Blue Mountains: Historic oven chef’s secret ingredient
By Ellen Hill for Vesta Blackheath Photos: David Hill
She’s warm and gentle with a loving embrace: the honorary maître’d of Vesta Blackheath has been at the heart of the popular eatery for more than a century.
Executive chef of the upper Blue Mountains restaurant, Misha Laurent, said the 120-year-old Scotch oven influenced the menu and set the tone for the atmosphere and décor.
“This oven is gentle, loving, warm, a matriarchic, an oversized mama. But she’s not temperamental at all. We just put the fire on and she warms up and ten hours later the food is cooked. Literally, the lamb shoulder is always perfect.’’
Guests’ first experience of Vesta is crusty bread made daily in the oven and served complimentary with homemade labne and local olive oil.
In fact, most dishes on the menu are cooked in the oven.
“It would be ridiculous not to because it’s there,’’ Misha says.
Vesta’s use of the enormous oven harks back centuries when wood-fire ovens were present throughout Europe in Italy, Tuscany, Spain and even Turkey and North Africa.
“They would kill the goat and put it in the red wine from their own vines and then add vegetables from the garden and shove it into the oven and come back ten hours later after a hard working day and serve it up to the family.’’
Misha uses the same techniques with local and regional produce at Vesta.
“You’ve got this amazing cut of meat from Rydal and it’s soaked in wine and vegetables for 24 hours, then it’s put into pots and covered with that liquid and vegetables and herbs and put in the oven for 12 hours and pulled back out.
“Then you’ve got all this fresh organic local vegetables with it that has been roasted or blanched and this amazing sauce that you’ve got from cooking this lamb for 12 hours.’’
The Vesta oven is part of one of the first buildings in Blackheath, the bakery.
“They would make their bread and distribute it around town door-to-door and people would bring dishes into the bakery and cook them in there in return. It was a sort of barter system.’’
When the bakery closed the oven was ignored for many years. The building was used as a retail shop before it became Vulcan’s Restaurant in the 1980s.
Current owner David Harris was adamant that the oven would become a crucial feature of Vesta Blackheath when he opened the restaurant in 2011.
Built of double brick with a wall of sand between its layers to retain the heat, the oven can hold 180 loaves of bread.
The fire is lit on Wednesday morning when it heats to about 180 degrees Celsius ready for service. It is kept going until Sunday.
Food served from the oven’s belly is infused with the smoky flavours of a century’s subtle perfumed woods and ancient coal.
By embracing the historic oven and allowing her to dictate the food style and influence the menu, Vesta (meaning “goddess of the hearth’’) has become a second home for many locals and substitute Grandma’s kitchen for those searching for the warmth and comfort of rowdy family oven dinners of hearty food in intimate spaces rather than frigid venues offering plates of absence and pretention.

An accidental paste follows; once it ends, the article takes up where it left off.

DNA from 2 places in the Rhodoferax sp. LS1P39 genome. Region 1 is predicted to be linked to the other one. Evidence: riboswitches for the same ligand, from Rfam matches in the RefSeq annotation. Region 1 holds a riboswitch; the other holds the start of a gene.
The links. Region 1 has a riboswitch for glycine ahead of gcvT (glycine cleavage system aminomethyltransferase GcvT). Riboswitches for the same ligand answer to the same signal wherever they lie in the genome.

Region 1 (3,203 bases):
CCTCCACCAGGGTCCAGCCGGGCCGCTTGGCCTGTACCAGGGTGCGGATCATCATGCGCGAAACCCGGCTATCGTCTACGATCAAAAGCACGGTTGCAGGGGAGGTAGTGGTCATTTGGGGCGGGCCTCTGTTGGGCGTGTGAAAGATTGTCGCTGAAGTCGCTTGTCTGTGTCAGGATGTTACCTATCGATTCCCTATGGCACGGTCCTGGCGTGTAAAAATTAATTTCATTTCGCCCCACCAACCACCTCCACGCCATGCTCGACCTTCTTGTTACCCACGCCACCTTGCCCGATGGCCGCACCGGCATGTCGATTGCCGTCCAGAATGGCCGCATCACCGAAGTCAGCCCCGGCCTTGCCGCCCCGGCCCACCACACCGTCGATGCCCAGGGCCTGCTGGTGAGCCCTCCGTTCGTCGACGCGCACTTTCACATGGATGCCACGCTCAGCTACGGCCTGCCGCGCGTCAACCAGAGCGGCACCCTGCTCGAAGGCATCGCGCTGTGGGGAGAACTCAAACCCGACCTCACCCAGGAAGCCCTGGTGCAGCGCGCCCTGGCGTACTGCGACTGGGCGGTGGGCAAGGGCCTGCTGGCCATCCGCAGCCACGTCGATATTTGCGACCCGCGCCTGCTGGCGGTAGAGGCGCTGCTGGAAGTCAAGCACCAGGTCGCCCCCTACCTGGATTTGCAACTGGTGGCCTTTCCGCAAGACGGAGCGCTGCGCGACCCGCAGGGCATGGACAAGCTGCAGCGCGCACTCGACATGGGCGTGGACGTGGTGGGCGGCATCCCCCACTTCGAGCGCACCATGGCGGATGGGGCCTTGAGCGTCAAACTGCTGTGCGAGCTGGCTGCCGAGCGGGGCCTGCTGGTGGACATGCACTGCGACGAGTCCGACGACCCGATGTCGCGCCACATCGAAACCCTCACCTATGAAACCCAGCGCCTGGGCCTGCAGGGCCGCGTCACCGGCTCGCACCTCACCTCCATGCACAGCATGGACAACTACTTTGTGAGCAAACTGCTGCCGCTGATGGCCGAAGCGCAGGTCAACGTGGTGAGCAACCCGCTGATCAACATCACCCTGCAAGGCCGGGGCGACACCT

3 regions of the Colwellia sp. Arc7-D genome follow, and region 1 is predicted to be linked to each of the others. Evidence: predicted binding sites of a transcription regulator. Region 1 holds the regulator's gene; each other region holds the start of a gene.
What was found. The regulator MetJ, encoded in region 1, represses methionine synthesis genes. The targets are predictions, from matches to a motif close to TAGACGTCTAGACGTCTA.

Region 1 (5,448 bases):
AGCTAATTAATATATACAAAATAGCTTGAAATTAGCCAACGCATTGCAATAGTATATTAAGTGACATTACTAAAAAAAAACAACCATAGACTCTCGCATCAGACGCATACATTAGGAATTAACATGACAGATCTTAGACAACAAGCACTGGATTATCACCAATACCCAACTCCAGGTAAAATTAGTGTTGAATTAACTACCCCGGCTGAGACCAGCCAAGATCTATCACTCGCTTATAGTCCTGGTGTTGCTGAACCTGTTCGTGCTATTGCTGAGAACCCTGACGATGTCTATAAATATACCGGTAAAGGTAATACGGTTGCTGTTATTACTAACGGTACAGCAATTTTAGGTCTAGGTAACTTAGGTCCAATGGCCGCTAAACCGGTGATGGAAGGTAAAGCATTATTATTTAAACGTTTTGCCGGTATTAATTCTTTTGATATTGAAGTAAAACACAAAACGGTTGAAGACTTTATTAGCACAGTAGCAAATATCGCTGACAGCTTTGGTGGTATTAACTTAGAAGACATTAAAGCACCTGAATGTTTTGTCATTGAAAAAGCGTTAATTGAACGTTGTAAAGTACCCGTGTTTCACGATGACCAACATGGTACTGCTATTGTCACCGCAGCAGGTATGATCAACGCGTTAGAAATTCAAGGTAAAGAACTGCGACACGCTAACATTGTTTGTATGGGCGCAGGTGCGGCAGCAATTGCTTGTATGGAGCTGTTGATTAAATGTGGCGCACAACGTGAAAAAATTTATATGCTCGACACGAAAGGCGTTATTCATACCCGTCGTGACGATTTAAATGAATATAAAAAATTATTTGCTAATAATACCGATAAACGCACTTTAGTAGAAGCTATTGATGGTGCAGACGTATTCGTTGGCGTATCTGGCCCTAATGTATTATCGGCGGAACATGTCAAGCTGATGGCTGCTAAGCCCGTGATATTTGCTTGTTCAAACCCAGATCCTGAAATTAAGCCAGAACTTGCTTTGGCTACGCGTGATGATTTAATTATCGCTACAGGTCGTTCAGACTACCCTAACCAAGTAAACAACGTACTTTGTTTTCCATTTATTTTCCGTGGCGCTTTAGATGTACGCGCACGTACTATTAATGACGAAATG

“Who wouldn’t want a slow cooked local lamb shoulder with vegetables grown in Hartley and great wines and good service?’’ Misha says.
This kind of thing is actually missing in Australia, whereas in Italy they have Agriturismo which promotes local food experiences at farms. It’s phenomenal food and it’s everywhere.I want to try to recreate that in regional Australia: an extension of home combined with a special occasion of going out while not being posh and uptight.’’
The oven at Vesta allows Misha and his team to “cook from the heart’’ rather than rely on modern gadgets and technology.
“Unfortunately these days chefs rely on electronic devices monitoring humidity, temperature, time of cooking etc and it removes the feeling part of cooking – looking, smelling, tasting, touching.’’
Diners are also steering away from the complicated eating of the past 20 years and craving a return to the simple, wholesome cuisine of the past, Misha says.
“The trend is to go back to the early days of cooking, all the old recipes are coming back.
“I like to bring in a modern touch, not so much in the decoration but old style cooking was quite heavy so I modernise it by keeping it light.’’
Food has always been at the heart of French-born Misha’s life. His father Toma who is now a Blue Mountains food supplier, is an avid cook and owned restaurants and espresso bars in Germany.
While food on his mother’s side of the family “wasn’t very relevant’’, Toma was on a perpetual food safari.
“My dad used to grab us on the Friday after school when I was a child, drive from Munich to Modena four hours away, to his favourite restaurant. We’d have dinner, amazing stuff, and then drive back.’’
Outings and holidays centred on eating – golf and food.
“We’d go skiing in Austria, we’d go to Faro in Portugal, we’d go to Italy, Switzerland. It had to have good food.’’
Friday evenings were spent at the table of Misha’s Jewish step-grandmother Rachel.
“She’d prepare homemade breads and duck and chicken and fish and there would be porcelain and crystal glass on the table. She spent two days in the kitchen preparing for what we call shabbat.’’
Misha began his career with an apprenticeship at the Sheraton Hotel in Munich followed by positions with the Eastern Oriental Express luxury train through South East Asia and The Road to Mandalay river cruise in Burma.
He then solidified his techniques in his father’s upmarket Italian restaurant, Il Borgo, in Toronto, before being the opening chef at Leura Garage in the Blue Mountains where he created the menus, its concept of shared food and designed the kitchen.
Misha took over the Vesta kitchen in 2014.
Vesta, 33 Govetts Leap Rd, Blackheath, is open for dinner from Wednesday to Sunday. Details and bookings: (02) 4787 6899 or vestablackheath.com.au.